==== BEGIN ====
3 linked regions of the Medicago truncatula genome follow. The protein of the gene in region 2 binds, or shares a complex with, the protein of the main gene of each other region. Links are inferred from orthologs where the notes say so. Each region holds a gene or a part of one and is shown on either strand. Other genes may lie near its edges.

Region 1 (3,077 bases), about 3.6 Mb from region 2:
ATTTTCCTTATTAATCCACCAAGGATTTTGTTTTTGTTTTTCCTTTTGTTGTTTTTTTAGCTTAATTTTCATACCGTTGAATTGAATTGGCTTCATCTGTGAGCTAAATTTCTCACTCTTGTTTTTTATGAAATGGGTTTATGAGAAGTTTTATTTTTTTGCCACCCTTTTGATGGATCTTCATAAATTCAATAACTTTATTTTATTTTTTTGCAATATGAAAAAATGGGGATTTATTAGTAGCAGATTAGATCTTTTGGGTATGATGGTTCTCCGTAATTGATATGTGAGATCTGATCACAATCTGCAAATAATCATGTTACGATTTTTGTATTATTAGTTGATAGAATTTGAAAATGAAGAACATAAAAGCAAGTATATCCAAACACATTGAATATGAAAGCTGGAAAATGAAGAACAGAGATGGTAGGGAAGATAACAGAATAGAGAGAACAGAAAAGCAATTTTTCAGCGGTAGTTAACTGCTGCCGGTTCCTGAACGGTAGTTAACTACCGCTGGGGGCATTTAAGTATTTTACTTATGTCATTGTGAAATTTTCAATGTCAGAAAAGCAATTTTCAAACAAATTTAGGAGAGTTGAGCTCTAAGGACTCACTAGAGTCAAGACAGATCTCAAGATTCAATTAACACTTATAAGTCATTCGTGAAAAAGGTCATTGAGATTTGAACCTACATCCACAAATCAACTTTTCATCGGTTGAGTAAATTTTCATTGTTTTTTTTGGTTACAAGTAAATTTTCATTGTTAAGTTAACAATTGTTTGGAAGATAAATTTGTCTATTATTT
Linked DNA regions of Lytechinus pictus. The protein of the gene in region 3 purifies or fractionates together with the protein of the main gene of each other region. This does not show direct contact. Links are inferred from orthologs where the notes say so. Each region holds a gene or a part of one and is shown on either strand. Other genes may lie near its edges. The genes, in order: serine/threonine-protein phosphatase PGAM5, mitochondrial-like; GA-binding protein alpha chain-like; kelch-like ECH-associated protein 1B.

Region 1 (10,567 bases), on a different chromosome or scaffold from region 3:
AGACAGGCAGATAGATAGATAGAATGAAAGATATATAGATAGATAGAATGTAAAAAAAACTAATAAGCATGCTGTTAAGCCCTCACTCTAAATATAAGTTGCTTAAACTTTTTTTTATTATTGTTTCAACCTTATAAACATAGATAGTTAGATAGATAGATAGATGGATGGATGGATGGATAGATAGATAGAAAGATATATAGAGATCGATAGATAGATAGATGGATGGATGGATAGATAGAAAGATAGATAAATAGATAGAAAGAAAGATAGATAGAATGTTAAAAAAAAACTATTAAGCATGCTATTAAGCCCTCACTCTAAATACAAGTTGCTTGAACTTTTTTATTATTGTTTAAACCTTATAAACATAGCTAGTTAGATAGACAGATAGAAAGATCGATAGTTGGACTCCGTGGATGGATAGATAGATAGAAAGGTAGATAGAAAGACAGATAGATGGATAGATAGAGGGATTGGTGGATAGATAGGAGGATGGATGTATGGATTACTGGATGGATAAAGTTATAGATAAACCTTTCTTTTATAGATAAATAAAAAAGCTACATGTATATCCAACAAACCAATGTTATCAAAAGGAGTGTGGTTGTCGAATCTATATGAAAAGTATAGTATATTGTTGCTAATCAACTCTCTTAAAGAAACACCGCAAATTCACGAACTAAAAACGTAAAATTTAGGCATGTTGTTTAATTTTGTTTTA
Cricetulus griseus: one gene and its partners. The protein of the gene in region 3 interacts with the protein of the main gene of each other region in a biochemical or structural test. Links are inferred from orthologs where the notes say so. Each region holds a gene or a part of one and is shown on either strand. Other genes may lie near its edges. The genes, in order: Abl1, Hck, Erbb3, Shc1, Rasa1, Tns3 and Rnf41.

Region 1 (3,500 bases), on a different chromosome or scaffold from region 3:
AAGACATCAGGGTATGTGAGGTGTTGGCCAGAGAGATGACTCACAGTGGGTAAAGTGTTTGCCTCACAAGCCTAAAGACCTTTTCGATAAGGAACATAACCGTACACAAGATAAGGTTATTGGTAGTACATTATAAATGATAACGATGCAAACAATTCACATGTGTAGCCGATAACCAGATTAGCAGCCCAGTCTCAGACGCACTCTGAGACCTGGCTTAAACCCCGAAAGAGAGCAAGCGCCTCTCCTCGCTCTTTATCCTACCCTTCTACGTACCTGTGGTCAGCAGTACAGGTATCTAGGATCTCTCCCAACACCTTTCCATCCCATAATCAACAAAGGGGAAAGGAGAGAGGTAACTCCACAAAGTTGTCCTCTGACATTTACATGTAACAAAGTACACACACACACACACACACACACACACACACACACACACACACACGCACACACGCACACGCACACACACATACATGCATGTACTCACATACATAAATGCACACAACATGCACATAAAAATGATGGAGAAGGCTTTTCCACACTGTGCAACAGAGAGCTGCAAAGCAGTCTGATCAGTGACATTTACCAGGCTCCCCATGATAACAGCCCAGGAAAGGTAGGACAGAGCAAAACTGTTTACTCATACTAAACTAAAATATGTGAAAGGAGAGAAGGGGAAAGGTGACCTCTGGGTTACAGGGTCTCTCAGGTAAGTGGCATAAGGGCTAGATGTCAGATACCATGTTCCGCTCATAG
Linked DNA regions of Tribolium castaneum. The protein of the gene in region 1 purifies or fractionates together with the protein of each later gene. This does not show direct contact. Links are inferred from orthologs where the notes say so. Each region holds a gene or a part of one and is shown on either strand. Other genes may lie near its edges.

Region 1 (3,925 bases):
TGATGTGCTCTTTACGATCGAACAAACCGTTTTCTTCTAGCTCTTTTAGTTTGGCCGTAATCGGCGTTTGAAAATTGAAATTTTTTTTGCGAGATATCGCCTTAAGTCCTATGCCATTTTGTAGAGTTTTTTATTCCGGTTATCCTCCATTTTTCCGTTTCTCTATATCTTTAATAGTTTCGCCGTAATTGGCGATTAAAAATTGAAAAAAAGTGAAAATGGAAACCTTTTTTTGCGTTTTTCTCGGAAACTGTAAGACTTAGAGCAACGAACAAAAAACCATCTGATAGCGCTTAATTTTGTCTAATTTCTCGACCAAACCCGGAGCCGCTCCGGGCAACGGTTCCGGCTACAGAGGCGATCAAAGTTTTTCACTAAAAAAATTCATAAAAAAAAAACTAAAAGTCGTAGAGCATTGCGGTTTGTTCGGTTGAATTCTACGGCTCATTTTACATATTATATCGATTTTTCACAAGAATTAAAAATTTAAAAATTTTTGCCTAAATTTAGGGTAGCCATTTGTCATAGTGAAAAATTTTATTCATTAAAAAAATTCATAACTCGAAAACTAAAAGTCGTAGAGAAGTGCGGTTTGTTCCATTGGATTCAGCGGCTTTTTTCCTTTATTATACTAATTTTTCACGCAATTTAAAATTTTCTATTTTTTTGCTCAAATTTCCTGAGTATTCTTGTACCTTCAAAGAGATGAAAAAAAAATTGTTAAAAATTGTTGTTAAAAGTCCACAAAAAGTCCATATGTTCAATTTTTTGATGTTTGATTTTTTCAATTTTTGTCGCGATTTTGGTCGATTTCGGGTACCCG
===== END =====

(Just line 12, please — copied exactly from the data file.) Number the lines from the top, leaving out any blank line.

TGATGTGCTCTTTACGATCGAACAAACCGTTTTCTTCTAGCTCTTTTAGTTTGGCCGTAATCGGCGTTTGAAAATTGAAATTTTTTTTGCGAGATATCGCCTTAAGTCCTATGCCATTTTGTAGAGTTTTTTATTCCGGTTATCCTCCATTTTTCCGTTTCTCTATATCTTTAATAGTTTCGCCGTAATTGGCGATTAAAAATTGAAAAAAAGTGAAAATGGAAACCTTTTTTTGCGTTTTTCTCGGAAACTGTAAGACTTAGAGCAACGAACAAAAAACCATCTGATAGCGCTTAATTTTGTCTAATTTCTCGACCAAACCCGGAGCCGCTCCGGGCAACGGTTCCGGCTACAGAGGCGATCAAAGTTTTTCACTAAAAAAATTCATAAAAAAAAAACTAAAAGTCGTAGAGCATTGCGGTTTGTTCGGTTGAATTCTACGGCTCATTTTACATATTATATCGATTTTTCACAAGAATTAAAAATTTAAAAATTTTTGCCTAAATTTAGGGTAGCCATTTGTCATAGTGAAAAATTTTATTCATTAAAAAAATTCATAACTCGAAAACTAAAAGTCGTAGAGAAGTGCGGTTTGTTCCATTGGATTCAGCGGCTTTTTTCCTTTATTATACTAATTTTTCACGCAATTTAAAATTTTCTATTTTTTTGCTCAAATTTCCTGAGTATTCTTGTACCTTCAAAGAGATGAAAAAAAAATTGTTAAAAATTGTTGTTAAAAGTCCACAAAAAGTCCATATGTTCAATTTTTTGATGTTTGATTTTTTCAATTTTTGTCGCGATTTTGGTCGATTTCGGGTACCCG